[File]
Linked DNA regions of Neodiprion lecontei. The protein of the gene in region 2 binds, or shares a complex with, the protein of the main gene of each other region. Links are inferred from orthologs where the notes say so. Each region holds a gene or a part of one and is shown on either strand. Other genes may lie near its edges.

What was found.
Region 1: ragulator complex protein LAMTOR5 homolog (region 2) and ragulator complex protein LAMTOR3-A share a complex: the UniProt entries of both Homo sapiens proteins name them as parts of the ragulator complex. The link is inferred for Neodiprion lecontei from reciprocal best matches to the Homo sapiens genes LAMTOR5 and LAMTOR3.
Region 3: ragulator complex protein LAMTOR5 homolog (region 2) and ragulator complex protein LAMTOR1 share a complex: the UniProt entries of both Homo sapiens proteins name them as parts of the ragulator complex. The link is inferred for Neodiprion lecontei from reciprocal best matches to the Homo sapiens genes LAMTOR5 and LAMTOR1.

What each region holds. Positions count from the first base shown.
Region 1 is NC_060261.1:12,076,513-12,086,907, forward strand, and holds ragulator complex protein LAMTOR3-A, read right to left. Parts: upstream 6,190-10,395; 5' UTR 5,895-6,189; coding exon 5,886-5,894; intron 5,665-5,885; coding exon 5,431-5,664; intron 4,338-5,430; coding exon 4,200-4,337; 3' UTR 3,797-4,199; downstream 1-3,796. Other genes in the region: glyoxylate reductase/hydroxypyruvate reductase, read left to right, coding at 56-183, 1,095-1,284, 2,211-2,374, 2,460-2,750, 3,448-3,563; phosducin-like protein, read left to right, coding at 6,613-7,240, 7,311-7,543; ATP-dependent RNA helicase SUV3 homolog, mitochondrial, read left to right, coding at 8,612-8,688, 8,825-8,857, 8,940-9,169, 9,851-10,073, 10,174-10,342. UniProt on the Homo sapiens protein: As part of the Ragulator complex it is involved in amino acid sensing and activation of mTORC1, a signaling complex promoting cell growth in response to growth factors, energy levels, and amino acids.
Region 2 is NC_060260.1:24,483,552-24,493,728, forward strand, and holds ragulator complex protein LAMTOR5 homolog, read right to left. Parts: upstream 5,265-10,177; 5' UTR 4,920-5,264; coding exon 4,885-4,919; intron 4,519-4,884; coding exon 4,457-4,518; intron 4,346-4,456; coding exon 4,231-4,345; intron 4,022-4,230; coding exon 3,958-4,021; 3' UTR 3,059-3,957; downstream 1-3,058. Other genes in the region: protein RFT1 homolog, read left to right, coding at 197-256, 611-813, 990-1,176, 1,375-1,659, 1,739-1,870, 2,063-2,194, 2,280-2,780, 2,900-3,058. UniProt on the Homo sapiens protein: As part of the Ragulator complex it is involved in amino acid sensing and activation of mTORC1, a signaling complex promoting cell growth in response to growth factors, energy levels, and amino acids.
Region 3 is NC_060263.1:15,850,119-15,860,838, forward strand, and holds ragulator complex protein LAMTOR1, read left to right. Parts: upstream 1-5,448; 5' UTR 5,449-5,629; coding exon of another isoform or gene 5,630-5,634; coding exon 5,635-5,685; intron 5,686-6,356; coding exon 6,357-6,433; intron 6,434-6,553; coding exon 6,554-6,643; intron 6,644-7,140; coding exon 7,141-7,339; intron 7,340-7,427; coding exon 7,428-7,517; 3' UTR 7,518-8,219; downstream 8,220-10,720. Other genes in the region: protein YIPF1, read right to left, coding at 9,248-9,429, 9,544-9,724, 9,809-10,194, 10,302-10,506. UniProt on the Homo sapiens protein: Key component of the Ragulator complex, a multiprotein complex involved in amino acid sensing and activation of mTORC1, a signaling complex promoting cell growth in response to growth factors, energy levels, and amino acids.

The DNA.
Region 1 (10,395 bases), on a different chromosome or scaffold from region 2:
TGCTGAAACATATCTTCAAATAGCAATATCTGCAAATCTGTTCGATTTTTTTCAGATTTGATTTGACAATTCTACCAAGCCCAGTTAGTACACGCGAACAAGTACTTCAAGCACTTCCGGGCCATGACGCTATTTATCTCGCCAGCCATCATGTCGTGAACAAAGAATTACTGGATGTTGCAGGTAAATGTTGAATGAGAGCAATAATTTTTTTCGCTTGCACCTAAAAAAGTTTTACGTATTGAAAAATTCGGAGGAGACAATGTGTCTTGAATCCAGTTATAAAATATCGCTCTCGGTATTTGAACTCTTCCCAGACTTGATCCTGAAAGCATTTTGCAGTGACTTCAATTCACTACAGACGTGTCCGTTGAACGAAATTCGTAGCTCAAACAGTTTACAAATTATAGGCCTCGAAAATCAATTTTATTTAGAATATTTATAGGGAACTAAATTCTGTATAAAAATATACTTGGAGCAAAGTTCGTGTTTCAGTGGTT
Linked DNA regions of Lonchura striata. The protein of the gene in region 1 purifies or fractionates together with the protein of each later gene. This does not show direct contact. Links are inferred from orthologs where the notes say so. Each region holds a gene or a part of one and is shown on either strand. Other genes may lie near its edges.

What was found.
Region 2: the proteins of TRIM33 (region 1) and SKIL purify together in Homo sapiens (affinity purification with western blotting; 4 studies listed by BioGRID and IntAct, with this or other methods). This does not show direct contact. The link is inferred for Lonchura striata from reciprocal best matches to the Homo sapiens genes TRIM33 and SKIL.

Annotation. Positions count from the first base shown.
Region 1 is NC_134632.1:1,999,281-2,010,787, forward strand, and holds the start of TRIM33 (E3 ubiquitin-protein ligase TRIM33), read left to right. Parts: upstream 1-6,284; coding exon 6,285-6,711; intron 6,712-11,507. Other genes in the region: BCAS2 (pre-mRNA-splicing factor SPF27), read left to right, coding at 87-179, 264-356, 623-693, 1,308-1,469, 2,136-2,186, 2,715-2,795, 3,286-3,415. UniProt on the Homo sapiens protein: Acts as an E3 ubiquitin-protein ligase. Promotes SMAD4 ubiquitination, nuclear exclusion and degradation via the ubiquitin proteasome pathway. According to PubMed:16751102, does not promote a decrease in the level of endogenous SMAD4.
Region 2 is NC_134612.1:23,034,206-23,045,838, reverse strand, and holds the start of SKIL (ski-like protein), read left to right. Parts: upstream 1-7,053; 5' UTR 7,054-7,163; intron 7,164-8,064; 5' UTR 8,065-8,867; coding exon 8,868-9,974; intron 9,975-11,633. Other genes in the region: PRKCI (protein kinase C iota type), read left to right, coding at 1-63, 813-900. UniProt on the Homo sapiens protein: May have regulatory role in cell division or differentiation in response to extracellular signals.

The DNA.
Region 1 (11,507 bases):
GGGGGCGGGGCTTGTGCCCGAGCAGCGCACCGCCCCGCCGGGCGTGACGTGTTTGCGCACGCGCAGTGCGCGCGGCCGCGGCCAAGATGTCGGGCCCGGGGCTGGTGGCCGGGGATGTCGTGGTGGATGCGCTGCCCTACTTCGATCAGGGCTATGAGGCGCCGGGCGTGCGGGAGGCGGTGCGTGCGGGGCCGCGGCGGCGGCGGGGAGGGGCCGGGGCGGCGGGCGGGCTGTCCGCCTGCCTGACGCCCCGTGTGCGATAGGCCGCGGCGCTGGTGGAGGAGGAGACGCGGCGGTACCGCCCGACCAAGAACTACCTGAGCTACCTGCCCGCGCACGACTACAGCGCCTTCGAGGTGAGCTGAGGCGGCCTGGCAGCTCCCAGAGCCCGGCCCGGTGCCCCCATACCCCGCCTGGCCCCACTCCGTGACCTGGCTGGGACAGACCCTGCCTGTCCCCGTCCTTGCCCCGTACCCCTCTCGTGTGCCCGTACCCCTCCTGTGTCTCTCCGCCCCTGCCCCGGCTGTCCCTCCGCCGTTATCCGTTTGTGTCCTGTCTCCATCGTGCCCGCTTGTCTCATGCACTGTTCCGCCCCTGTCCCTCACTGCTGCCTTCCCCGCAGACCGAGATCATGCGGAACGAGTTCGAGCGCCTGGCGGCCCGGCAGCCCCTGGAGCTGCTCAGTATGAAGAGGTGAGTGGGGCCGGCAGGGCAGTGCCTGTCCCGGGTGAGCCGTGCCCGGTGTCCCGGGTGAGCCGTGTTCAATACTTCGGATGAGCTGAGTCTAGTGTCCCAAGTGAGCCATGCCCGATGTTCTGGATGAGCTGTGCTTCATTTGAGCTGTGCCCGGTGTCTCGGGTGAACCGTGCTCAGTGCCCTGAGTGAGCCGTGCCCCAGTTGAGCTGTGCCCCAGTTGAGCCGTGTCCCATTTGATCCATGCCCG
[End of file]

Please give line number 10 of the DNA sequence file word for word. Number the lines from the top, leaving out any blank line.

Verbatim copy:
Region 1 (10,395 bases), on a different chromosome or scaffold from region 2: